Elvenking - Reader of the Runes - Divination

Genre: Folk Metal, Power Metal

After releasing the absolute masterclass Secrets of the Magick Grimoire in 2017 there’s great anticipation as Elvenking’s latest full length Reader of the Runes - Divination rolls upon us like pagan thunder over knotted woodland hills. The Italian folk power outfits’ tenth album, it is apparently the first chapter of an entire storyline and universe to be further developed and expanded upon by the band through their music. Less glaring and extravagant than its direct predecessor, the album plays out more like a slowly opening and rewarding storybook. Its more laid back and guitar driven approach favors the theme and the setting evoked in the explorative narrative that the story unfolds, being the first chapter in a supposed series. Since their conception in 1997 Elvenking have now released ten albums, starting out fairly timidly and dipping with the swing-and-a-miss The Scythe (2007), but since Red Silent Tides (2010) the Italian sixpiece have been showing heaps of progress and with The Pagan Manifesto (2014) definitely found the right output and trappings for their style. Then came the aforementioned Secrets of the Magick Grimoire, cementing the pagan bards as one of Europe’s finest in the power metal genre, always heading into the subject matters with a serious tone, but never taking themselves utterly too serious.

Elvenking - Reader of the Runes - Divination

Right off, Reader of the Runes - Divination is a darker album than we’re hitherto used to. More guitar driven than soaring folk melodies, flashing dark riffing from Aydan and Rafahel. Less complex and in your face, but nonetheless equally ambitious in its songwriting as it manages to unfold and evolve naturally through the songs, holding captive the listener through the flashy introductory tracks through mid paced folk tunes in the mid section and through to the epic closing, unlike the band has previously done. There’s a very natural flow the tracks lead into each other and evolve throughout, and as with any Elvenking album there are many standout tracks, but never before has the quality throughout the runtime been so consistent; a testament to the amount work that has gone into the songwriting and the build of the album. There are the obvious singalongs that Elvenking infuse with the folk setting; semi title track Divination, Silverseal and Under the Sign of a Black Star (the singles) get the familiar theme going, while sticking with the darker tone of the album. Elvenking have been no strangers to harsh vocals or extreme metal influences, but with Malefica Doctrina they turn heavier than ever, blending symphonic elements with mean sounding guitars and a touch of melodeath in the rhythm section and fleshy melodies.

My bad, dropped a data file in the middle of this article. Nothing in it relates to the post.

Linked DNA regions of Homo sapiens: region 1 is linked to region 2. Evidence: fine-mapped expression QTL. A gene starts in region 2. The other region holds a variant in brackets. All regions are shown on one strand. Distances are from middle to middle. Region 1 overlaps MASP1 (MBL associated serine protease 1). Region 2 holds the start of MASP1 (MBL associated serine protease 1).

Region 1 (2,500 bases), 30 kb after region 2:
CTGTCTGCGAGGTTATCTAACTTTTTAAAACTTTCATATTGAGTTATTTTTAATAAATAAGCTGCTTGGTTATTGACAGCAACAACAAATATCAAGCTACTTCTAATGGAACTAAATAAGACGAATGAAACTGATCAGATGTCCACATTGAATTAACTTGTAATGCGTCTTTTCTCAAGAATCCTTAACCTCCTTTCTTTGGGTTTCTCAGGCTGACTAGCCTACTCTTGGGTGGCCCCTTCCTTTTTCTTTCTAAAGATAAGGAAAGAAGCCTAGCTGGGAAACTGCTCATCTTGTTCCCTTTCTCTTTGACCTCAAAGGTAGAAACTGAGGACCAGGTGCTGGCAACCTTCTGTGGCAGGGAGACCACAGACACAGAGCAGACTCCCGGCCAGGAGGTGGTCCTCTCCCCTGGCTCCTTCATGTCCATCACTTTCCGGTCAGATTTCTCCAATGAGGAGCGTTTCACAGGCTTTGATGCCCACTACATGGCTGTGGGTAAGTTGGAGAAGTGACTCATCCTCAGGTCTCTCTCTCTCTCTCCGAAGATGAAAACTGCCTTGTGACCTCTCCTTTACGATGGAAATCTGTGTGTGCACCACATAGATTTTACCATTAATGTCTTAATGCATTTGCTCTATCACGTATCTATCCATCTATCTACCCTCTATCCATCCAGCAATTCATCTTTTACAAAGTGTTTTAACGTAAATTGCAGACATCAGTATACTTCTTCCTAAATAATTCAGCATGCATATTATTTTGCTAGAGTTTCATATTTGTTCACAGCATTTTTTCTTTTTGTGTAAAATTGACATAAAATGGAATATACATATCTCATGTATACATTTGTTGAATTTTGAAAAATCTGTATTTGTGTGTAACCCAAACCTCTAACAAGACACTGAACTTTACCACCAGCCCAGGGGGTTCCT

The closing title track clocks in at almost 11 minutes and might be the band’s most ambitious tune to date. It’s a progressive piece of art, slowly and atmospherically building, almost hypnotic in unravelling alongside Damnagoras’ atmospheric tenor, Lethien’s hypnotizing violin melodies and some great riffs and hook work from Aydan and Rafahel. It also includes a throwback to the song Runereader from the Red Silent Tides record, much like the album tosses references to previous works throughout, connecting the entire discography back to the earliest albums. Likely a contender for album of the year Reader of the Runes - Divination shows once more the masterclass that Elvenking creates, all the while evolving and expanding. It might not quite reach its predecessors’ level in my own experience, but objectively speaking, this is an album not to be taken lightly, showcasing Elvenking’s masterclass abilites to their fullest while invoking wonderful tales and oaken poetry through a style and sound they’ve mastered and now expanded. The runes are cast and they carry words of pagan purity.

 

Standout tracks: Heathen Divine, Divination, Under the Sign of a Black Star, Reader of the Runes: Book I

 

    

 
Musikvideo: Elvenking - Silverseal